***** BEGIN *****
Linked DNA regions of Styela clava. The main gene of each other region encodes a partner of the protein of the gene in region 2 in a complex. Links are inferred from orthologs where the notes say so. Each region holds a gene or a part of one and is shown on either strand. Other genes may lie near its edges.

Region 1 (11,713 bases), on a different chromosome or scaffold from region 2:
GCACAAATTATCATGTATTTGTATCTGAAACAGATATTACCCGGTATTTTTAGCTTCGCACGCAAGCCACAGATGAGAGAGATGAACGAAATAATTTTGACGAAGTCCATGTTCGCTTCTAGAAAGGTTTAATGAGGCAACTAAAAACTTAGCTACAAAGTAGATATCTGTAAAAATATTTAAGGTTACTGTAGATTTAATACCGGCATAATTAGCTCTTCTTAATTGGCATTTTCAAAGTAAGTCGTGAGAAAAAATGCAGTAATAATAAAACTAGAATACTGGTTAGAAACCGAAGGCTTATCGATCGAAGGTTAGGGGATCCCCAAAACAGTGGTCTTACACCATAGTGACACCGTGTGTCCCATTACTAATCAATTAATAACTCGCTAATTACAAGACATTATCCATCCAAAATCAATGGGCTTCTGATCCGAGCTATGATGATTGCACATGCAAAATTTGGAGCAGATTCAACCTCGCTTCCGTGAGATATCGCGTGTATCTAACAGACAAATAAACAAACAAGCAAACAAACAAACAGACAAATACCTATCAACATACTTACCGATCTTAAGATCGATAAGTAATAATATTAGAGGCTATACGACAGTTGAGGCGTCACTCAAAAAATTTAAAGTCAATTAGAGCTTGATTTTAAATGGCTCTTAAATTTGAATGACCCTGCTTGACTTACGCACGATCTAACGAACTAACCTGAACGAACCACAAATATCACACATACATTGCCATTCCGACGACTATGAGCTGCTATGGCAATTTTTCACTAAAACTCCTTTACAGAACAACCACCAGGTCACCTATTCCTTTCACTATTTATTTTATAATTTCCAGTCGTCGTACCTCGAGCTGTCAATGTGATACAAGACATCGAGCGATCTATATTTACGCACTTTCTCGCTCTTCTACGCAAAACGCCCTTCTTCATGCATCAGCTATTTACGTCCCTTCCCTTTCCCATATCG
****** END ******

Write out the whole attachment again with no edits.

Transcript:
Linked DNA regions of Styela clava. The main gene of each other region encodes a partner of the protein of the gene in region 2 in a complex. Links are inferred from orthologs where the notes say so. Each region holds a gene or a part of one and is shown on either strand. Other genes may lie near its edges.

Region 1 (11,713 bases), on a different chromosome or scaffold from region 2:
GCACAAATTATCATGTATTTGTATCTGAAACAGATATTACCCGGTATTTTTAGCTTCGCACGCAAGCCACAGATGAGAGAGATGAACGAAATAATTTTGACGAAGTCCATGTTCGCTTCTAGAAAGGTTTAATGAGGCAACTAAAAACTTAGCTACAAAGTAGATATCTGTAAAAATATTTAAGGTTACTGTAGATTTAATACCGGCATAATTAGCTCTTCTTAATTGGCATTTTCAAAGTAAGTCGTGAGAAAAAATGCAGTAATAATAAAACTAGAATACTGGTTAGAAACCGAAGGCTTATCGATCGAAGGTTAGGGGATCCCCAAAACAGTGGTCTTACACCATAGTGACACCGTGTGTCCCATTACTAATCAATTAATAACTCGCTAATTACAAGACATTATCCATCCAAAATCAATGGGCTTCTGATCCGAGCTATGATGATTGCACATGCAAAATTTGGAGCAGATTCAACCTCGCTTCCGTGAGATATCGCGTGTATCTAACAGACAAATAAACAAACAAGCAAACAAACAAACAGACAAATACCTATCAACATACTTACCGATCTTAAGATCGATAAGTAATAATATTAGAGGCTATACGACAGTTGAGGCGTCACTCAAAAAATTTAAAGTCAATTAGAGCTTGATTTTAAATGGCTCTTAAATTTGAATGACCCTGCTTGACTTACGCACGATCTAACGAACTAACCTGAACGAACCACAAATATCACACATACATTGCCATTCCGACGACTATGAGCTGCTATGGCAATTTTTCACTAAAACTCCTTTACAGAACAACCACCAGGTCACCTATTCCTTTCACTATTTATTTTATAATTTCCAGTCGTCGTACCTCGAGCTGTCAATGTGATACAAGACATCGAGCGATCTATATTTACGCACTTTCTCGCTCTTCTACGCAAAACGCCCTTCTTCATGCATCAGCTATTTACGTCCCTTCCCTTTCCCATATCG